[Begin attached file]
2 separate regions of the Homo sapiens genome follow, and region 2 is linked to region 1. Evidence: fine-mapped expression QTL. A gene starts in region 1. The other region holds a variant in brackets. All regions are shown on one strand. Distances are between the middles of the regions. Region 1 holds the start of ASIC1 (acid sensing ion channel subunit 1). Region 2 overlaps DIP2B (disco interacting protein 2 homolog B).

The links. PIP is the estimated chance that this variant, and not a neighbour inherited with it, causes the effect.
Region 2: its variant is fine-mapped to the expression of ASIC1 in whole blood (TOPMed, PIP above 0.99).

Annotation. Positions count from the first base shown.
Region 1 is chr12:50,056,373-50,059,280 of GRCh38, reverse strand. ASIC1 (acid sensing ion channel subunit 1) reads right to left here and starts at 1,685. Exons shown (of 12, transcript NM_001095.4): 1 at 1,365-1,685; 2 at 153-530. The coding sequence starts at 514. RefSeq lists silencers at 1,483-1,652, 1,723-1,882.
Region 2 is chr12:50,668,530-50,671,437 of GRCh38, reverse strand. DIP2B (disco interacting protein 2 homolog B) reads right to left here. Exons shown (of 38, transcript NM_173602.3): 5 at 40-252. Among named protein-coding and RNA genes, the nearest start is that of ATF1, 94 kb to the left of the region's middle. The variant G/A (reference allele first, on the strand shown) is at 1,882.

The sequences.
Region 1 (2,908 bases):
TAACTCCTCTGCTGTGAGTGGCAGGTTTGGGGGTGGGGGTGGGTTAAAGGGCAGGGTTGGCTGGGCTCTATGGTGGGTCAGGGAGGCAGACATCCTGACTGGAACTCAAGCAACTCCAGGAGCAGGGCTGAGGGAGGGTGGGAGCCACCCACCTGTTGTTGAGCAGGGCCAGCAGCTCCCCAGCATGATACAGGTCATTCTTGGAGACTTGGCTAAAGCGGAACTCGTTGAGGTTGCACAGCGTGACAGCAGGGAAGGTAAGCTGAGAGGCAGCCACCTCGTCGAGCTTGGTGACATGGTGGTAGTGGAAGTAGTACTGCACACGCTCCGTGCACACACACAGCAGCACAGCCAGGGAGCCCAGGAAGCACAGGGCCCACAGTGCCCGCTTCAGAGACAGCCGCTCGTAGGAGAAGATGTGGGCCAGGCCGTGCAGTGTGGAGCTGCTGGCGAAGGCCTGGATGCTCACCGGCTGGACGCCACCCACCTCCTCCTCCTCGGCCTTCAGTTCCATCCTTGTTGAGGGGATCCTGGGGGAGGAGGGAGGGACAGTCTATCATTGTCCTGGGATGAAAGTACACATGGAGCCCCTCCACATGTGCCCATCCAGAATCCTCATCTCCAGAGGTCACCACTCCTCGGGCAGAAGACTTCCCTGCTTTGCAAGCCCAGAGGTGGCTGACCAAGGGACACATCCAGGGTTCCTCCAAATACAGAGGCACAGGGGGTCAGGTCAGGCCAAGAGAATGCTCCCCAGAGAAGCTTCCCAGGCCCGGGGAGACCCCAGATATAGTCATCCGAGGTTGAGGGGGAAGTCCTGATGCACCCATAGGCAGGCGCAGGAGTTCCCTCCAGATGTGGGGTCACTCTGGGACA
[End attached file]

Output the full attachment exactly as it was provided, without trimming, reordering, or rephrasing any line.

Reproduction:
2 separate regions of the Homo sapiens genome follow, and region 2 is linked to region 1. Evidence: fine-mapped expression QTL. A gene starts in region 1. The other region holds a variant in brackets. All regions are shown on one strand. Distances are between the middles of the regions. Region 1 holds the start of ASIC1 (acid sensing ion channel subunit 1). Region 2 overlaps DIP2B (disco interacting protein 2 homolog B).

The links. PIP is the estimated chance that this variant, and not a neighbour inherited with it, causes the effect.
Region 2: its variant is fine-mapped to the expression of ASIC1 in whole blood (TOPMed, PIP above 0.99).

Annotation. Positions count from the first base shown.
Region 1 is chr12:50,056,373-50,059,280 of GRCh38, reverse strand. ASIC1 (acid sensing ion channel subunit 1) reads right to left here and starts at 1,685. Exons shown (of 12, transcript NM_001095.4): 1 at 1,365-1,685; 2 at 153-530. The coding sequence starts at 514. RefSeq lists silencers at 1,483-1,652, 1,723-1,882.
Region 2 is chr12:50,668,530-50,671,437 of GRCh38, reverse strand. DIP2B (disco interacting protein 2 homolog B) reads right to left here. Exons shown (of 38, transcript NM_173602.3): 5 at 40-252. Among named protein-coding and RNA genes, the nearest start is that of ATF1, 94 kb to the left of the region's middle. The variant G/A (reference allele first, on the strand shown) is at 1,882.

The sequences.
Region 1 (2,908 bases):
TAACTCCTCTGCTGTGAGTGGCAGGTTTGGGGGTGGGGGTGGGTTAAAGGGCAGGGTTGGCTGGGCTCTATGGTGGGTCAGGGAGGCAGACATCCTGACTGGAACTCAAGCAACTCCAGGAGCAGGGCTGAGGGAGGGTGGGAGCCACCCACCTGTTGTTGAGCAGGGCCAGCAGCTCCCCAGCATGATACAGGTCATTCTTGGAGACTTGGCTAAAGCGGAACTCGTTGAGGTTGCACAGCGTGACAGCAGGGAAGGTAAGCTGAGAGGCAGCCACCTCGTCGAGCTTGGTGACATGGTGGTAGTGGAAGTAGTACTGCACACGCTCCGTGCACACACACAGCAGCACAGCCAGGGAGCCCAGGAAGCACAGGGCCCACAGTGCCCGCTTCAGAGACAGCCGCTCGTAGGAGAAGATGTGGGCCAGGCCGTGCAGTGTGGAGCTGCTGGCGAAGGCCTGGATGCTCACCGGCTGGACGCCACCCACCTCCTCCTCCTCGGCCTTCAGTTCCATCCTTGTTGAGGGGATCCTGGGGGAGGAGGGAGGGACAGTCTATCATTGTCCTGGGATGAAAGTACACATGGAGCCCCTCCACATGTGCCCATCCAGAATCCTCATCTCCAGAGGTCACCACTCCTCGGGCAGAAGACTTCCCTGCTTTGCAAGCCCAGAGGTGGCTGACCAAGGGACACATCCAGGGTTCCTCCAAATACAGAGGCACAGGGGGTCAGGTCAGGCCAAGAGAATGCTCCCCAGAGAAGCTTCCCAGGCCCGGGGAGACCCCAGATATAGTCATCCGAGGTTGAGGGGGAAGTCCTGATGCACCCATAGGCAGGCGCAGGAGTTCCCTCCAGATGTGGGGTCACTCTGGGACA